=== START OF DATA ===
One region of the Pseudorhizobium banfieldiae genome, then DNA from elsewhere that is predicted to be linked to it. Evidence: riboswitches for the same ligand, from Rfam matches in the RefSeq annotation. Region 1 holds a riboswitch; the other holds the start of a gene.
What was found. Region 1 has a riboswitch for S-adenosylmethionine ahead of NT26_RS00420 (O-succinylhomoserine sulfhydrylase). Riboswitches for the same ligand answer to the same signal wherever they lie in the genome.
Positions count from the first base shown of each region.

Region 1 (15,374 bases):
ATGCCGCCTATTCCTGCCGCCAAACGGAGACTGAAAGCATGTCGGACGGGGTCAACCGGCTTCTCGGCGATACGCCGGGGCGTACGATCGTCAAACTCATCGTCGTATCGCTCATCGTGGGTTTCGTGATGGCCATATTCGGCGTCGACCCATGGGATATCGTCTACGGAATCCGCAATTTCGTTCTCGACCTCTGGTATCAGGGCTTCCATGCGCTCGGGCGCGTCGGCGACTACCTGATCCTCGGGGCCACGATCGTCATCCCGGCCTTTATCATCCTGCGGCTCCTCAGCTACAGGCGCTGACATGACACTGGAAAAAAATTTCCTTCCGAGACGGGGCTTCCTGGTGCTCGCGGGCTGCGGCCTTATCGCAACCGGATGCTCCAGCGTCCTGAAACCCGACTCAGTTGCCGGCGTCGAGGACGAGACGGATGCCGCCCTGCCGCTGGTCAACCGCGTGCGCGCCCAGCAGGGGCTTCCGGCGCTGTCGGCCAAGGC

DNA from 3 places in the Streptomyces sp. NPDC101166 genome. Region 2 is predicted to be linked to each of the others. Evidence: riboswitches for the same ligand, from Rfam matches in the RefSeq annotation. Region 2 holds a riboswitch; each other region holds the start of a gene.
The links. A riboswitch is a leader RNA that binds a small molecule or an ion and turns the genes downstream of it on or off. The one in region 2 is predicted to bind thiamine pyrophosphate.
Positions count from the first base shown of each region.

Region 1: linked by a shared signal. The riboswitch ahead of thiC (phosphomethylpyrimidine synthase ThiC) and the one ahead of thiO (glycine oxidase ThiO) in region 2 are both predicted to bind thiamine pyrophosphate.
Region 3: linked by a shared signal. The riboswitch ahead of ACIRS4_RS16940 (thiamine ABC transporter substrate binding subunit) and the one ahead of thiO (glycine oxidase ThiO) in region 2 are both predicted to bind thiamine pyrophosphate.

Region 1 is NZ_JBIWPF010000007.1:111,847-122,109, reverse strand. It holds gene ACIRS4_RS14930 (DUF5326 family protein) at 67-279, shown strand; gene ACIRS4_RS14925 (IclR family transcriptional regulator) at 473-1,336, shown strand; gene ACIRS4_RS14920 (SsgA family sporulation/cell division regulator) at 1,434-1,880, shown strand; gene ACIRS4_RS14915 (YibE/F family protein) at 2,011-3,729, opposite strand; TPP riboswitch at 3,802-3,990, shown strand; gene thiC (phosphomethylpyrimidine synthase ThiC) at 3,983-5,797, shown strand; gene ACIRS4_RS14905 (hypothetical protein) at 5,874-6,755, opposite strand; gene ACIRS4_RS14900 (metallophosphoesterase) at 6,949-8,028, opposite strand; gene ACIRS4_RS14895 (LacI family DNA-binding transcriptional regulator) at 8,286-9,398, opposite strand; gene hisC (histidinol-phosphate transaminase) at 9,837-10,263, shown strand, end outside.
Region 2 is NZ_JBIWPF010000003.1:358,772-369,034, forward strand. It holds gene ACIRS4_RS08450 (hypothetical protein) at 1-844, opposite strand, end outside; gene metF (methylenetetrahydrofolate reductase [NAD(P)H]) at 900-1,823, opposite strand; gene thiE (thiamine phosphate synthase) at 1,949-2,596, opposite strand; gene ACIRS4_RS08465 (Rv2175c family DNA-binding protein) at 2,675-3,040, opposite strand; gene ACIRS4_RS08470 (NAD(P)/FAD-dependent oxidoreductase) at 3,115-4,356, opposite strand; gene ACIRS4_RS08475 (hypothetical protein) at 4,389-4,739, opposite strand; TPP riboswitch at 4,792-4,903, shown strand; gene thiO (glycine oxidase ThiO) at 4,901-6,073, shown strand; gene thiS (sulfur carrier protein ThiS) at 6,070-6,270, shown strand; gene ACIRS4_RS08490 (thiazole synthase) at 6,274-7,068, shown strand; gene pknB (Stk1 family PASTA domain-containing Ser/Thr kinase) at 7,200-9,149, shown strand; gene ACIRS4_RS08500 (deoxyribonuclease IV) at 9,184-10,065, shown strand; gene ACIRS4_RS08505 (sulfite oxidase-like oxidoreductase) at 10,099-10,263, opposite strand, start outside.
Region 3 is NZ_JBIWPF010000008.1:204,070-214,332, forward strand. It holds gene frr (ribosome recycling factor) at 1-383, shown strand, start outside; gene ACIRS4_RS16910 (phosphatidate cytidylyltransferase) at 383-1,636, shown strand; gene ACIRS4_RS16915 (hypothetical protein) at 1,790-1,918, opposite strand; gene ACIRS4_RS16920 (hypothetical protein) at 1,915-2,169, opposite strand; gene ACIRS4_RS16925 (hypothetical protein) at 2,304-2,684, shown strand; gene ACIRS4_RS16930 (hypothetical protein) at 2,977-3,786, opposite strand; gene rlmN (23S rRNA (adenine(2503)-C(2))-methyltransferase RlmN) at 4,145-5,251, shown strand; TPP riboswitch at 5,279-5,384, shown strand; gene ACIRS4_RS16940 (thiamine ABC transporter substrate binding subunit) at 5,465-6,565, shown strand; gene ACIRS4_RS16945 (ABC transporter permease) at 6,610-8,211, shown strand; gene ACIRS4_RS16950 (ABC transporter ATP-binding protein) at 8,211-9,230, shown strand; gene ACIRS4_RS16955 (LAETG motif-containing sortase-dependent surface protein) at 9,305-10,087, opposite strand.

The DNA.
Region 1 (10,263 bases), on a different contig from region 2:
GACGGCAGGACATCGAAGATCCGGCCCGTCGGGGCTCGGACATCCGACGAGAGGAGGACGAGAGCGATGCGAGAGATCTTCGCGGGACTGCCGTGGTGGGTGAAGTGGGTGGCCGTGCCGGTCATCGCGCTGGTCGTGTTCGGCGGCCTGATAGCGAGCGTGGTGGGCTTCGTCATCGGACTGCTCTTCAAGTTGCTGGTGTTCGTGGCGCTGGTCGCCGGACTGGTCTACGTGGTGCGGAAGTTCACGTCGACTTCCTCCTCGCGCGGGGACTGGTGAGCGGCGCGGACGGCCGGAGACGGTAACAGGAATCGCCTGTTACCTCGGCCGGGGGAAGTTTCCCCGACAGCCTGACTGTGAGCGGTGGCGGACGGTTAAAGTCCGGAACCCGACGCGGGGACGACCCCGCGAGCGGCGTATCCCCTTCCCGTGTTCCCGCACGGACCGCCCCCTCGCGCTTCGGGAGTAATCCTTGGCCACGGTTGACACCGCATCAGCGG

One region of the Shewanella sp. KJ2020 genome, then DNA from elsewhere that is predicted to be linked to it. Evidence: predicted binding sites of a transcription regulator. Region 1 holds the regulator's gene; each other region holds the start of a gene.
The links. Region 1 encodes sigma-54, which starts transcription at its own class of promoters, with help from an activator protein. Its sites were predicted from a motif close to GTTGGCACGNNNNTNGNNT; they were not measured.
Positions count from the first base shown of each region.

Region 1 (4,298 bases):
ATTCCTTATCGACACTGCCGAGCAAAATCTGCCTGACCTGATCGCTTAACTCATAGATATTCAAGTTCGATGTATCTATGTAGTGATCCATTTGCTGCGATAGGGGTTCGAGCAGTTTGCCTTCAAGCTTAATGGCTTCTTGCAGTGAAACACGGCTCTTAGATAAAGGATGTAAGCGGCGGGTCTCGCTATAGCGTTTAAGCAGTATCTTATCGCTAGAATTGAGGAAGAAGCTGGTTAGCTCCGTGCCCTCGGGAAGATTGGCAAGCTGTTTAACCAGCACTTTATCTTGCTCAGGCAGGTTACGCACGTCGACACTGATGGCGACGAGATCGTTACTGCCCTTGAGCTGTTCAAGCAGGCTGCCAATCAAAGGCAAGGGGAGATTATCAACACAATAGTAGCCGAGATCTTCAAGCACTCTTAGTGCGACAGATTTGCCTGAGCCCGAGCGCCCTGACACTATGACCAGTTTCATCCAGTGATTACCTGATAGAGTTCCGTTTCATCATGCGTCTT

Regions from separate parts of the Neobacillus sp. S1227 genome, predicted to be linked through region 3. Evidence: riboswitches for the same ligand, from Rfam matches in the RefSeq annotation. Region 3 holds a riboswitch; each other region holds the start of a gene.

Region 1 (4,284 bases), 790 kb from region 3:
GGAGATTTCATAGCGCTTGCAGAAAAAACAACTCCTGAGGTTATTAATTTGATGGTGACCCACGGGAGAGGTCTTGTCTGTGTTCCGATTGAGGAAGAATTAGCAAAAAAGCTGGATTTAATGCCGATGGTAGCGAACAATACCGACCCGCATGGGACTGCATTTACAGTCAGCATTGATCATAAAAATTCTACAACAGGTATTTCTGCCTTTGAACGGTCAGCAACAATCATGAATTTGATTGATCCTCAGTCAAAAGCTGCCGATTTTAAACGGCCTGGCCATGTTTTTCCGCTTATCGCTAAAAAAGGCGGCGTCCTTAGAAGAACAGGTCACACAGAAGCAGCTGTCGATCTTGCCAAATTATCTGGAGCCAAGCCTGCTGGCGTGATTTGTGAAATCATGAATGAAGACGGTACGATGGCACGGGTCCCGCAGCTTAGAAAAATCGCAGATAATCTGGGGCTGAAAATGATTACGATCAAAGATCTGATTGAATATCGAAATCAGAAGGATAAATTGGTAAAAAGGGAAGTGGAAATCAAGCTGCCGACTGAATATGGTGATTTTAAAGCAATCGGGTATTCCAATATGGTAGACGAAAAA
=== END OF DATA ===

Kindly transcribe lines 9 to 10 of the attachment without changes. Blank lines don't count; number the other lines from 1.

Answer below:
Region 1: linked by a shared signal. The riboswitch ahead of thiC (phosphomethylpyrimidine synthase ThiC) and the one ahead of thiO (glycine oxidase ThiO) in region 2 are both predicted to bind thiamine pyrophosphate.
Region 3: linked by a shared signal. The riboswitch ahead of ACIRS4_RS16940 (thiamine ABC transporter substrate binding subunit) and the one ahead of thiO (glycine oxidase ThiO) in region 2 are both predicted to bind thiamine pyrophosphate.